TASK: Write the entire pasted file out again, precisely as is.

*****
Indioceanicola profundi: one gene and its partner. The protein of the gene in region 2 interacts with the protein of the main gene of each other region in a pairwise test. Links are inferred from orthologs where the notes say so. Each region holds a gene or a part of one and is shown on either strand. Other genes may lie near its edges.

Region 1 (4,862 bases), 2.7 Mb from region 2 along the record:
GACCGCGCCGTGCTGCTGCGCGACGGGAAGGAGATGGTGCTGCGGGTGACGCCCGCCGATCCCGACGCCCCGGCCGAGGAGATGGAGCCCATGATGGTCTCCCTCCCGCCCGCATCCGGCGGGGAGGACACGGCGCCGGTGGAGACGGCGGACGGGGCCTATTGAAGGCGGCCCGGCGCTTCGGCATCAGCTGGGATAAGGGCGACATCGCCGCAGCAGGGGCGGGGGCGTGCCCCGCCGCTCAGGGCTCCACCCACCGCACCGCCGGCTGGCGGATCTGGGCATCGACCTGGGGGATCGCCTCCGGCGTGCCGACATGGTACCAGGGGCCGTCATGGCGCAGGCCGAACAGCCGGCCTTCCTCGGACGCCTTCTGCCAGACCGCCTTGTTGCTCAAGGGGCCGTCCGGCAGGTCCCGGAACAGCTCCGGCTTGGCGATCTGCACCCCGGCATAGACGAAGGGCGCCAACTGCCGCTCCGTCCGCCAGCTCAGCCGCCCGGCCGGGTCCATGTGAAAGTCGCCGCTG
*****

Indioceanicola profundi: one gene and its partner. The protein of the gene in region 2 interacts with the protein of the main gene of each other region in a pairwise test. Links are inferred from orthologs where the notes say so. Each region holds a gene or a part of one and is shown on either strand. Other genes may lie near its edges.

Region 1 (4,862 bases), 2.7 Mb from region 2 along the record:
GACCGCGCCGTGCTGCTGCGCGACGGGAAGGAGATGGTGCTGCGGGTGACGCCCGCCGATCCCGACGCCCCGGCCGAGGAGATGGAGCCCATGATGGTCTCCCTCCCGCCCGCATCCGGCGGGGAGGACACGGCGCCGGTGGAGACGGCGGACGGGGCCTATTGAAGGCGGCCCGGCGCTTCGGCATCAGCTGGGATAAGGGCGACATCGCCGCAGCAGGGGCGGGGGCGTGCCCCGCCGCTCAGGGCTCCACCCACCGCACCGCCGGCTGGCGGATCTGGGCATCGACCTGGGGGATCGCCTCCGGCGTGCCGACATGGTACCAGGGGCCGTCATGGCGCAGGCCGAACAGCCGGCCTTCCTCGGACGCCTTCTGCCAGACCGCCTTGTTGCTCAAGGGGCCGTCCGGCAGGTCCCGGAACAGCTCCGGCTTGGCGATCTGCACCCCGGCATAGACGAAGGGCGCCAACTGCCGCTCCGTCCGCCAGCTCAGCCGCCCGGCCGGGTCCATGTGAAAGTCGCCGCTG